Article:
Aspirin linked to increased anemia risk in healthy older adults

Low-dose aspirin linked to increased anemia risk in seniors.


A recent study suggests that using low-dose aspirin by healthy older adults may increase the risk of developing anemia. Anemia, characterized by low red blood cell count or insufficient hemoglobin, can have significant health implications, particularly in older populations.

The findings of this study shed light on a potential adverse effect associated with the use of low-dose aspirin, a commonly used medication for various health conditions. Understanding the risks and benefits of aspirin use in older adults is essential for informed decision-making and appropriate management of health conditions.

A study analyzing data from the ASPREE trial has revealed that prolonged daily use of low-dose aspirin increases the risk of anemia by 20% in individuals aged 70 and above. The study, led by Monash University, followed 18,153 initially healthy older adults in Australia and the USA over an average period of 4.7 years, recording incidents of anemia.

The findings have prompted researchers to recommend regular monitoring for anemia in older adults who take low-dose aspirin. They also emphasize the importance of discussing health concerns or medication-related questions with a general practitioner (GP). The study was published in the Annals of Internal Medicine.

In the most extensive study investigating anemia in older adults as part of a randomized controlled trial called ASPREE (Aspirin in Reducing Events in the Elderly), researchers observed the effects of daily low-dose aspirin (100mg) on anemia risk. The study included a placebo group and a group taking aspirin. Anaemia is common in older adults, leading to decreased functioning, increased fatigue, disabilities, depressive symptoms, and cognitive issues.

The study found that the aspirin group had a higher risk of developing anemia than the placebo group. Blood tests also revealed a faster decline in hemoglobin levels. They reduced the aspirin group’s ferritin levels (a protein that carries iron). The lead author, Associate Professor Zoe McQuilten from Monash University, noted that while bleeding is a known side effect of aspirin, few previous studies have examined the prolonged use of aspirin and its impact on the progressive development of anemia in older adults.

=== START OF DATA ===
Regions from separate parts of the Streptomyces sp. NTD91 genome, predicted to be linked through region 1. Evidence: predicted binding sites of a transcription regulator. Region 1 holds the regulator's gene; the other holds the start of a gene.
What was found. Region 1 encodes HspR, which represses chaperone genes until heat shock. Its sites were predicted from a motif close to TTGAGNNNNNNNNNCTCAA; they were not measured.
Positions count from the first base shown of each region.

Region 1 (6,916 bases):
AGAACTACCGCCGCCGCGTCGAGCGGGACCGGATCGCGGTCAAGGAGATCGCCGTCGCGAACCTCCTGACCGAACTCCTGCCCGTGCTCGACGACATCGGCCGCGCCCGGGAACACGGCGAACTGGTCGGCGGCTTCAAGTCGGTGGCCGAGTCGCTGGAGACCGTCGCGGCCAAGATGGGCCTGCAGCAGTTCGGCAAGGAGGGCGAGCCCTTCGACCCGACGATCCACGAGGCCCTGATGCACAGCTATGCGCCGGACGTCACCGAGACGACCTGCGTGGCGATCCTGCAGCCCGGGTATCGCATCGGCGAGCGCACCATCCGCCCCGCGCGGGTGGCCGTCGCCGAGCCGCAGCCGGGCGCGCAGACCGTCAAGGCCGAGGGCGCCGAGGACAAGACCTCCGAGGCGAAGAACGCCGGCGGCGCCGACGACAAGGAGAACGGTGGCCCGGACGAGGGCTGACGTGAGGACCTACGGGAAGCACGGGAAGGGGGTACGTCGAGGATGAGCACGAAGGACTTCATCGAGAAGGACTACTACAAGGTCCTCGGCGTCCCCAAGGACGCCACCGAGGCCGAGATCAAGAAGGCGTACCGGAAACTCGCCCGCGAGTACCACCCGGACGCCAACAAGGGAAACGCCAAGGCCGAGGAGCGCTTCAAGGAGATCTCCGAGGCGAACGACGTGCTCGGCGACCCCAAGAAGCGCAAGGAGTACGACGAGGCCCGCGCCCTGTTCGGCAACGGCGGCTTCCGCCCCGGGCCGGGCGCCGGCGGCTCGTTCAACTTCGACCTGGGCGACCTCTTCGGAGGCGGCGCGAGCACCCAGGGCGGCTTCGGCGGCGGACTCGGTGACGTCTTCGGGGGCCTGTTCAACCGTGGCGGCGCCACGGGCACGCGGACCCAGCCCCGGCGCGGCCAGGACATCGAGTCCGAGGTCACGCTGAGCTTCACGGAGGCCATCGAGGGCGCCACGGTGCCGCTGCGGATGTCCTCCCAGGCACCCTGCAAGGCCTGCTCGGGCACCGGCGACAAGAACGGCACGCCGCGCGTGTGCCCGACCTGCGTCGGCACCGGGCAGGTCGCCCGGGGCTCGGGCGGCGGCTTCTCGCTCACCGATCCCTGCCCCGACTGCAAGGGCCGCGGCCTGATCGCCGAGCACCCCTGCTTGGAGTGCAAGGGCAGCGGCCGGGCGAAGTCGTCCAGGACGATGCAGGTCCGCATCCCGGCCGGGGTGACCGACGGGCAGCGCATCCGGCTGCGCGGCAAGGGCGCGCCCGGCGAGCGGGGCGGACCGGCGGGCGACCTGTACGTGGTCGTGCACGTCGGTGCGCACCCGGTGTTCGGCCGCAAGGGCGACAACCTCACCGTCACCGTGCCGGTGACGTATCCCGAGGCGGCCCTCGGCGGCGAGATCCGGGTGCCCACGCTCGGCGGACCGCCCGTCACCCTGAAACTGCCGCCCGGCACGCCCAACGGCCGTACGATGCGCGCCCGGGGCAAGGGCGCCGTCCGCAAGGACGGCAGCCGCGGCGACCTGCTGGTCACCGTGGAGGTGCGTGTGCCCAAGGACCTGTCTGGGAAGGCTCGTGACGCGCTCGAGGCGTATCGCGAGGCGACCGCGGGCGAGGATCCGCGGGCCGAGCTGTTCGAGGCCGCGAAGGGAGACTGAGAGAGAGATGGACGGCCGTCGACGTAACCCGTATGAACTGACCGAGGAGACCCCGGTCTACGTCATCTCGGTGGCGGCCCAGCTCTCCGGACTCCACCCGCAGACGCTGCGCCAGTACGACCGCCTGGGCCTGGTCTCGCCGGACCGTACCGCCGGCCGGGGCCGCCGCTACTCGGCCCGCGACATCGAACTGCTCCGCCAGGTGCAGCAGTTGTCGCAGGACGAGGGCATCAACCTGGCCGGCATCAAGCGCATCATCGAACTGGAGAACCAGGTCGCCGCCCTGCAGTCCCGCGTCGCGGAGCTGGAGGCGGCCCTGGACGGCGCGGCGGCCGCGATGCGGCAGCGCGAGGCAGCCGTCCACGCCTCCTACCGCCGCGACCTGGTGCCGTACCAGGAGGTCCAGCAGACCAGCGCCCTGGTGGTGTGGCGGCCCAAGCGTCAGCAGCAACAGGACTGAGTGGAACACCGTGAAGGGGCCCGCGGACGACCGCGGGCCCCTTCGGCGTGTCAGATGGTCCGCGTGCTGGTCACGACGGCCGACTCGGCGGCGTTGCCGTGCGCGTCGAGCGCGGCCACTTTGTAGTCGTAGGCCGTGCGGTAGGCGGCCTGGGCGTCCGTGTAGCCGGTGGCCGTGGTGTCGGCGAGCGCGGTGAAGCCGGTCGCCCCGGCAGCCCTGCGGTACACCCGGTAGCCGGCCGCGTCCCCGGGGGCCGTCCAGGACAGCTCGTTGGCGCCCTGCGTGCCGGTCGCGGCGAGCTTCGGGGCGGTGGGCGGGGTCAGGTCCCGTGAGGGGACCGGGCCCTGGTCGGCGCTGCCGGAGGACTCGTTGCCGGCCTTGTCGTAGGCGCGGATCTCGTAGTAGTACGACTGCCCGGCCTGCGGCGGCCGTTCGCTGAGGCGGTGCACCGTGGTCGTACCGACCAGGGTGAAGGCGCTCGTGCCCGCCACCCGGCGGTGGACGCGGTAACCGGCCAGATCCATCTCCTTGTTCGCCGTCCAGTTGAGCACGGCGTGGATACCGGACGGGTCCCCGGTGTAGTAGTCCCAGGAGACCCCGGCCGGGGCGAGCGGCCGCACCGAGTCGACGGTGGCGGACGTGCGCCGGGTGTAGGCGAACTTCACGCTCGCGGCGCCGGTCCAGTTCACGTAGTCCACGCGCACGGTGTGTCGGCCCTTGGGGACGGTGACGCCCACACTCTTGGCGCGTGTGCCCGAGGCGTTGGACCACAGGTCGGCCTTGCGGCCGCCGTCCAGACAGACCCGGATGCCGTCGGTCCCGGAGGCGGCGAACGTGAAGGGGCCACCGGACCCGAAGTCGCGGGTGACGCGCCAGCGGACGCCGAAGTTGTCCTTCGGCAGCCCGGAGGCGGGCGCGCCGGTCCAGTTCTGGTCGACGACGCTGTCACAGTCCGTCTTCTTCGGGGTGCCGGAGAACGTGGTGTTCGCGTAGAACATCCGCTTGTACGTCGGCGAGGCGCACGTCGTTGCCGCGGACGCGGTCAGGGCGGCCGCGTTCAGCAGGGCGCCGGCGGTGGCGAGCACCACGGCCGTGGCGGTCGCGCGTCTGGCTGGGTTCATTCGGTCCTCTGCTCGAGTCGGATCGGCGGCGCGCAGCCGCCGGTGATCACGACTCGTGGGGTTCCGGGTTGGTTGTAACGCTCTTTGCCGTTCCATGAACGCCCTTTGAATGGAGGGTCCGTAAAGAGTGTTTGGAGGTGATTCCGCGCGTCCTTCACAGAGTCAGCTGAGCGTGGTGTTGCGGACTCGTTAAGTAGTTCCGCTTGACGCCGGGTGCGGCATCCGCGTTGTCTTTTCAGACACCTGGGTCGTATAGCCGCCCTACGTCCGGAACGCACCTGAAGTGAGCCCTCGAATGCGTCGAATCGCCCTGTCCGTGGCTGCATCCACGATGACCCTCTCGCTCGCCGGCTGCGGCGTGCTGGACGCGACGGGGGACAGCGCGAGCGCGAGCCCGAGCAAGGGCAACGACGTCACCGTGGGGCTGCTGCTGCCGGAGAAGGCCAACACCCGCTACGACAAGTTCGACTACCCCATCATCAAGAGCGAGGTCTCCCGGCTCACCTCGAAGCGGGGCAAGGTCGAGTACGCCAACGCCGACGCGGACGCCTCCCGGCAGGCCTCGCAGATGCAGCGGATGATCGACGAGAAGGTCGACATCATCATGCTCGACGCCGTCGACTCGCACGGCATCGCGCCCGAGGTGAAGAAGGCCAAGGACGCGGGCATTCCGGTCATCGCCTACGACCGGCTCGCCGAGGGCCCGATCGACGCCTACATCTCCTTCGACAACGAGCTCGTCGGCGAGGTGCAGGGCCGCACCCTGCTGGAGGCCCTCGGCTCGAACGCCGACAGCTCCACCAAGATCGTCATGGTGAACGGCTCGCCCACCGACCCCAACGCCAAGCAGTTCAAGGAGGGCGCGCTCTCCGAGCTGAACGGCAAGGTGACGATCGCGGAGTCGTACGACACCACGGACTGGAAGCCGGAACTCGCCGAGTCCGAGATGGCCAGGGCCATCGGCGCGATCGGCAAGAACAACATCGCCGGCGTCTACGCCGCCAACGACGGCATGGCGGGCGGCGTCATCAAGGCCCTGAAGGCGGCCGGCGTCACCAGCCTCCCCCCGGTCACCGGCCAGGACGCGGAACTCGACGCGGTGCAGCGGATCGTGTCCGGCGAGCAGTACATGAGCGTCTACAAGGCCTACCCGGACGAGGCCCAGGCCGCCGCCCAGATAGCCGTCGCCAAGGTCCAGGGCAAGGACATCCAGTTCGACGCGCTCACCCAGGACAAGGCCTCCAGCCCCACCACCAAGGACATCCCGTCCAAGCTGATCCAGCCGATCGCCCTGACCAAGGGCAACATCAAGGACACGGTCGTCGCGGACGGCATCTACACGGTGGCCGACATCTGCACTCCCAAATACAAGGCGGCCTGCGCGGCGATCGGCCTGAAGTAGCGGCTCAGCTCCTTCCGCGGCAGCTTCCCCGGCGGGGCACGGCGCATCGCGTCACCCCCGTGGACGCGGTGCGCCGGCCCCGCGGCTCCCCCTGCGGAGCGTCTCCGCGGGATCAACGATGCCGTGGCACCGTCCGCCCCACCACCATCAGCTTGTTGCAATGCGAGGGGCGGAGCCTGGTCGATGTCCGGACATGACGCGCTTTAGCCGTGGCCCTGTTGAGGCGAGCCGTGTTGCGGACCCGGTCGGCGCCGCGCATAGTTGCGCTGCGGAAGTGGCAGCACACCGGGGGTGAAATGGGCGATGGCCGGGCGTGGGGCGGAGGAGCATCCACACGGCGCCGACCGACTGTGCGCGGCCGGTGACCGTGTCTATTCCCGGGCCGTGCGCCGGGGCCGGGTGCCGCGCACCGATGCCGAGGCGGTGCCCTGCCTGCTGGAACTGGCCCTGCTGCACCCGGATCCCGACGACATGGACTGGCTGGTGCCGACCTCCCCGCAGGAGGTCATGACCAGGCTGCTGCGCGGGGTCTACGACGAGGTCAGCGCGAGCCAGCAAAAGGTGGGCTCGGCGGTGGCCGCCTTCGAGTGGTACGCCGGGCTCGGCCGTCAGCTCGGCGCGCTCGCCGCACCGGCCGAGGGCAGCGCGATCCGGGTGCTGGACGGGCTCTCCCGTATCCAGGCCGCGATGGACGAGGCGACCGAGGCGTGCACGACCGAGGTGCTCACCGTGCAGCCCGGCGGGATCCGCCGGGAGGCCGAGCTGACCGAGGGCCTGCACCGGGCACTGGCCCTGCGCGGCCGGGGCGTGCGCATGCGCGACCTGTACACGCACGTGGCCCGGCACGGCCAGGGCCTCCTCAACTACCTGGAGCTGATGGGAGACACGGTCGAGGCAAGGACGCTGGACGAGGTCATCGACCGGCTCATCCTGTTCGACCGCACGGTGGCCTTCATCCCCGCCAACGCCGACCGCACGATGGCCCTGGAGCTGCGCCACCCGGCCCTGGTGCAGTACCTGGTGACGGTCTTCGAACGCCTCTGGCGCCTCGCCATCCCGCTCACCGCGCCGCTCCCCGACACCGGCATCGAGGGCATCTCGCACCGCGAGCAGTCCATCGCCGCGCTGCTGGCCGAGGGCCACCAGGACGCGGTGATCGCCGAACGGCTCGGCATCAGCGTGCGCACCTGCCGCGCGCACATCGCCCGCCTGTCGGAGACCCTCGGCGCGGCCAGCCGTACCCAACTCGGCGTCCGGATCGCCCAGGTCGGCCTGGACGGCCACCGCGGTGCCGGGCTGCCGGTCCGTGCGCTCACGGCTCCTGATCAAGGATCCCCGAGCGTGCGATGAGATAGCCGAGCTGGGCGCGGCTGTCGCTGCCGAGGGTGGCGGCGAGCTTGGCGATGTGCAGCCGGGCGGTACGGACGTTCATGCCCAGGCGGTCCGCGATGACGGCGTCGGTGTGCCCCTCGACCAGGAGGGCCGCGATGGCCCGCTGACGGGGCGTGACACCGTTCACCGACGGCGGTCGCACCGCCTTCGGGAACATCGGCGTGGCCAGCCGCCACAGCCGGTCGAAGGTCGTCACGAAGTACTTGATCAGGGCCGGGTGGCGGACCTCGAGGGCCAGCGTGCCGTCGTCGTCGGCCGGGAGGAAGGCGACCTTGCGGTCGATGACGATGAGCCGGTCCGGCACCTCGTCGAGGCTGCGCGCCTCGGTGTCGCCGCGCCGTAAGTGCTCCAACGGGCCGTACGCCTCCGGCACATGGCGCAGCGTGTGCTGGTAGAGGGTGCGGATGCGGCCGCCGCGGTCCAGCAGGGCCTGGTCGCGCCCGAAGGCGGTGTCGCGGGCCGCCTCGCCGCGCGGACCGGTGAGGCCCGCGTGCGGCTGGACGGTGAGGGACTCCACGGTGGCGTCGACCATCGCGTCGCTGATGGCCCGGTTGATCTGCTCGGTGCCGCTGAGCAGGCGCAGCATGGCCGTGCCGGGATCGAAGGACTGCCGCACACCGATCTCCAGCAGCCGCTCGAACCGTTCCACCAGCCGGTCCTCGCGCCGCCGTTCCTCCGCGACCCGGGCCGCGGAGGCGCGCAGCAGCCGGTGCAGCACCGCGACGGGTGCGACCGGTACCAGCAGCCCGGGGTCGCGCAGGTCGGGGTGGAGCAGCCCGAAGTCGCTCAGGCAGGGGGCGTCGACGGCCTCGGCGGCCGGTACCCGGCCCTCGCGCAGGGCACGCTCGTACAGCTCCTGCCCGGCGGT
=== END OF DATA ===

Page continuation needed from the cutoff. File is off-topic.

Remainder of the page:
Associate Professor McQuilten said, “This study gives a clearer picture of the additional risk of becoming anemic with aspirin use, and the impact is likely to be greater in older adults with underlying diseases, such as kidney disease. Older adults are more likely to become anemic generally. Now, doctors can potentially identify patients at higher risk of developing anemia. Patients should not change their aspirin regimen without speaking to their GP.”

In conclusion, this study provides valuable insights into the impact of low-dose aspirin on the incidence of anemia in older adults. The results indicate an increased risk of developing anemia and suggest the need to regularly monitor hemoglobin levels in older adults who take low-dose aspirin. Additionally, it emphasizes the importance of discussing health concerns and medication-related questions with a healthcare provider. Further research is warranted to understand better the underlying mechanisms and potential strategies for mitigating the risk of anemia in older adults taking low-dose aspirin.

Journal Reference:

  1. Zoe K. McQuilten, Le Thi Phuong Thao, et al. Effect of Low-Dose Aspirin Versus Placebo on Incidence of Anemia in the Elderly. Annals of Internal Medicine. DOI: 10.7326/M23-0675
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